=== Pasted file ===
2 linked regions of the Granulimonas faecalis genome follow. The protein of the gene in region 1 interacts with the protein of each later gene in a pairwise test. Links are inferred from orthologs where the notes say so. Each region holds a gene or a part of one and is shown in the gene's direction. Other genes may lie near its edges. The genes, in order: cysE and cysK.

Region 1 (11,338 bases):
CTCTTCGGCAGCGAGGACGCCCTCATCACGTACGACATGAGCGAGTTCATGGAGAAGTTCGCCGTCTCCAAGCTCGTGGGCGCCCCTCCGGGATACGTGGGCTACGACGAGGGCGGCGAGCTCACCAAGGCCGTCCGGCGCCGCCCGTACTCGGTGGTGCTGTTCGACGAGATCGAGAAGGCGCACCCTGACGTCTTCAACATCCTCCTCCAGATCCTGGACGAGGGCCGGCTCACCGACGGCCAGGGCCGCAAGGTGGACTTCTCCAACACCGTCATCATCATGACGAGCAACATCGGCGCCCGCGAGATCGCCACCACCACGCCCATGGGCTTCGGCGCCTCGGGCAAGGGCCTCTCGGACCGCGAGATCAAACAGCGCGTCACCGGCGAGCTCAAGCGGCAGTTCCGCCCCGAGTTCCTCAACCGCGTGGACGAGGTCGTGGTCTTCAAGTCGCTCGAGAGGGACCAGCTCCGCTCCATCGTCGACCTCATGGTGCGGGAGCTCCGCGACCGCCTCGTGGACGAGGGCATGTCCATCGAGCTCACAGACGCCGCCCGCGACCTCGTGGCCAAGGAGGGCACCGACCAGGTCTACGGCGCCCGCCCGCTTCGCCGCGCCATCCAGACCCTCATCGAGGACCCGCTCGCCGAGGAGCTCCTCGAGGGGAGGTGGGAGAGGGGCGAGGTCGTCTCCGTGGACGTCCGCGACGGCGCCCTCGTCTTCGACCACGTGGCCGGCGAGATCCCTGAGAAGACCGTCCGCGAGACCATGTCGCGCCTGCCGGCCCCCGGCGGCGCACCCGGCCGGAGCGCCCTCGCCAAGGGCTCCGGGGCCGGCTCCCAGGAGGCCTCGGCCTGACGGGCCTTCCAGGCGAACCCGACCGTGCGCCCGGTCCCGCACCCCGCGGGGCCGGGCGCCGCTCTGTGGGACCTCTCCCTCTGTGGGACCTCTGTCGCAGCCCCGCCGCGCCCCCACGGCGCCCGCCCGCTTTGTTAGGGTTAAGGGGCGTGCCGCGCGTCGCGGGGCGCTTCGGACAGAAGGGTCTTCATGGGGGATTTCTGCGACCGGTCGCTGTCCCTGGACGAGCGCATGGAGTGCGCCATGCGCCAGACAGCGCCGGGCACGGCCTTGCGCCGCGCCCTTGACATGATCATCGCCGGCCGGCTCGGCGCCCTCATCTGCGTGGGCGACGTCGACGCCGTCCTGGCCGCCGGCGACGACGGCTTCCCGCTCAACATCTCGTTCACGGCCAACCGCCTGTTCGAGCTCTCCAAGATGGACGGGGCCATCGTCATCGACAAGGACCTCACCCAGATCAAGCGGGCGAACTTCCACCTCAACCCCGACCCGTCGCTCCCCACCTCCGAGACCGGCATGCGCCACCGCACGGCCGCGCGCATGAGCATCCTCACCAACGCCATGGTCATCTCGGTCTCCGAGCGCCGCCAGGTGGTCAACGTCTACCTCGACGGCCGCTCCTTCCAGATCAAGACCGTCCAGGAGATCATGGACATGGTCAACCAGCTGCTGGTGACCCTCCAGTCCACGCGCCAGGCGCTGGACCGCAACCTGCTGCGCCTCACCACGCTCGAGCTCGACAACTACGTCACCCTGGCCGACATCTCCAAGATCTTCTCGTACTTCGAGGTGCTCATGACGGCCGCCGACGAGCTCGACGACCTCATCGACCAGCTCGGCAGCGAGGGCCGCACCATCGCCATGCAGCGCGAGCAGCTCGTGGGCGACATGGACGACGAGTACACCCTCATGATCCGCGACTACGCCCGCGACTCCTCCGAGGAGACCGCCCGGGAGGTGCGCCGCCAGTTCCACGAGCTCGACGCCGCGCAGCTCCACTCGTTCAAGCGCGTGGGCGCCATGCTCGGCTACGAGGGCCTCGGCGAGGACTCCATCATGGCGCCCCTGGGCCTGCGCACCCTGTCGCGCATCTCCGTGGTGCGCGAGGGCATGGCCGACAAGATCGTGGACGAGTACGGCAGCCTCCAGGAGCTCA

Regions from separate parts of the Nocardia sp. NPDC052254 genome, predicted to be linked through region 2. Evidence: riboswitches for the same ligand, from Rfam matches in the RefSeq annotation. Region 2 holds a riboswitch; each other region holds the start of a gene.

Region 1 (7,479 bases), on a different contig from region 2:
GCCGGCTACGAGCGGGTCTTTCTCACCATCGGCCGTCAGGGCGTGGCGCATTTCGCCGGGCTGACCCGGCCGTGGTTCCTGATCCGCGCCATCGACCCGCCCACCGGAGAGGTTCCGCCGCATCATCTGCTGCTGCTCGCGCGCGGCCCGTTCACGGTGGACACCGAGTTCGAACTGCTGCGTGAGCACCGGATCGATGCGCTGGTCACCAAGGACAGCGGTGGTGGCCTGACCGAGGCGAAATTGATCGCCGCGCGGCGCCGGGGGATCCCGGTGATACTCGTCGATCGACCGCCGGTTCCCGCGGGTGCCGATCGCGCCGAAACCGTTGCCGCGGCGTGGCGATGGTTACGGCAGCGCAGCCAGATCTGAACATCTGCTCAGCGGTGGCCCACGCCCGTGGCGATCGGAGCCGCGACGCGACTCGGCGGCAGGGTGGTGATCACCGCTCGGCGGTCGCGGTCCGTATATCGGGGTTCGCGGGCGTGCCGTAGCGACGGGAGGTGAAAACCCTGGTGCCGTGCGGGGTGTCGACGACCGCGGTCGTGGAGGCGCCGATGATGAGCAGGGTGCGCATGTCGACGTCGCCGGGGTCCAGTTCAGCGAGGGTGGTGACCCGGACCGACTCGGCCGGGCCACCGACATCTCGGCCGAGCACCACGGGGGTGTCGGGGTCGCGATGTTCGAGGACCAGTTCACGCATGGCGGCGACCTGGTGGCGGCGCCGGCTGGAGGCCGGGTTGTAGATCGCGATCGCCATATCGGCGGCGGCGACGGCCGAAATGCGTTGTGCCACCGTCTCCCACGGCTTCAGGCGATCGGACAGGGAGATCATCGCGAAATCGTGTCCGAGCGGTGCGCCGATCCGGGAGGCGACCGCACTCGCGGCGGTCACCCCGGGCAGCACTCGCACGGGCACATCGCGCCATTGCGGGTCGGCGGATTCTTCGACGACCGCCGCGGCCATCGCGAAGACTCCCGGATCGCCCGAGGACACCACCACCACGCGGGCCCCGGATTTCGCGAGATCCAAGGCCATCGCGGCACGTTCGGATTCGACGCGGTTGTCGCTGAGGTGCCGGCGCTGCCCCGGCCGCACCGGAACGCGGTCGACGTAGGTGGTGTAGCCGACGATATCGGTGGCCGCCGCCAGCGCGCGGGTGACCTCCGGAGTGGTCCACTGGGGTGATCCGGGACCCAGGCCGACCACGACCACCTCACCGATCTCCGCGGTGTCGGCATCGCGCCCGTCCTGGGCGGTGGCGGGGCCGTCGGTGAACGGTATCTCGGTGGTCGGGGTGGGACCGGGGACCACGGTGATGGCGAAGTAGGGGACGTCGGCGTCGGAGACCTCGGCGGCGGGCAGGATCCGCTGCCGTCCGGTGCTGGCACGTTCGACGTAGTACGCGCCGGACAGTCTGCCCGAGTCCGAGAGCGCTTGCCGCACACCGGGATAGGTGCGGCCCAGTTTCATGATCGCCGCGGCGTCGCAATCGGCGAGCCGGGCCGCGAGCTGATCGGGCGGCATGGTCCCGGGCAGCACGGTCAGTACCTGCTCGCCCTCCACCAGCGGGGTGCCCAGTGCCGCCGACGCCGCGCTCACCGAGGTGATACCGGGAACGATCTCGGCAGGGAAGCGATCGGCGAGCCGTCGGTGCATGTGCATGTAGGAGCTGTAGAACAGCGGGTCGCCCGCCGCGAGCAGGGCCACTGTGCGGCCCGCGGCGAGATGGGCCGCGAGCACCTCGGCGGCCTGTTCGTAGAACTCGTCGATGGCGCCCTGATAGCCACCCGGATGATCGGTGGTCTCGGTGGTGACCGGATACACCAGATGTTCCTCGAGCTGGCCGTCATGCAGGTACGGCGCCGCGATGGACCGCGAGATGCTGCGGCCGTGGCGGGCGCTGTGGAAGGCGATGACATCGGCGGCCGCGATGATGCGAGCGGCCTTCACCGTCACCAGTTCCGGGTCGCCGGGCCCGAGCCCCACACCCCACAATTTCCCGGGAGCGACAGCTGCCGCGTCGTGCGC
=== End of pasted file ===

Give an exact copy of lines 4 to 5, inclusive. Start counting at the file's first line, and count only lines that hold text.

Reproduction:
Regions from separate parts of the Nocardia sp. NPDC052254 genome, predicted to be linked through region 2. Evidence: riboswitches for the same ligand, from Rfam matches in the RefSeq annotation. Region 2 holds a riboswitch; each other region holds the start of a gene.

Region 1 (7,479 bases), on a different contig from region 2: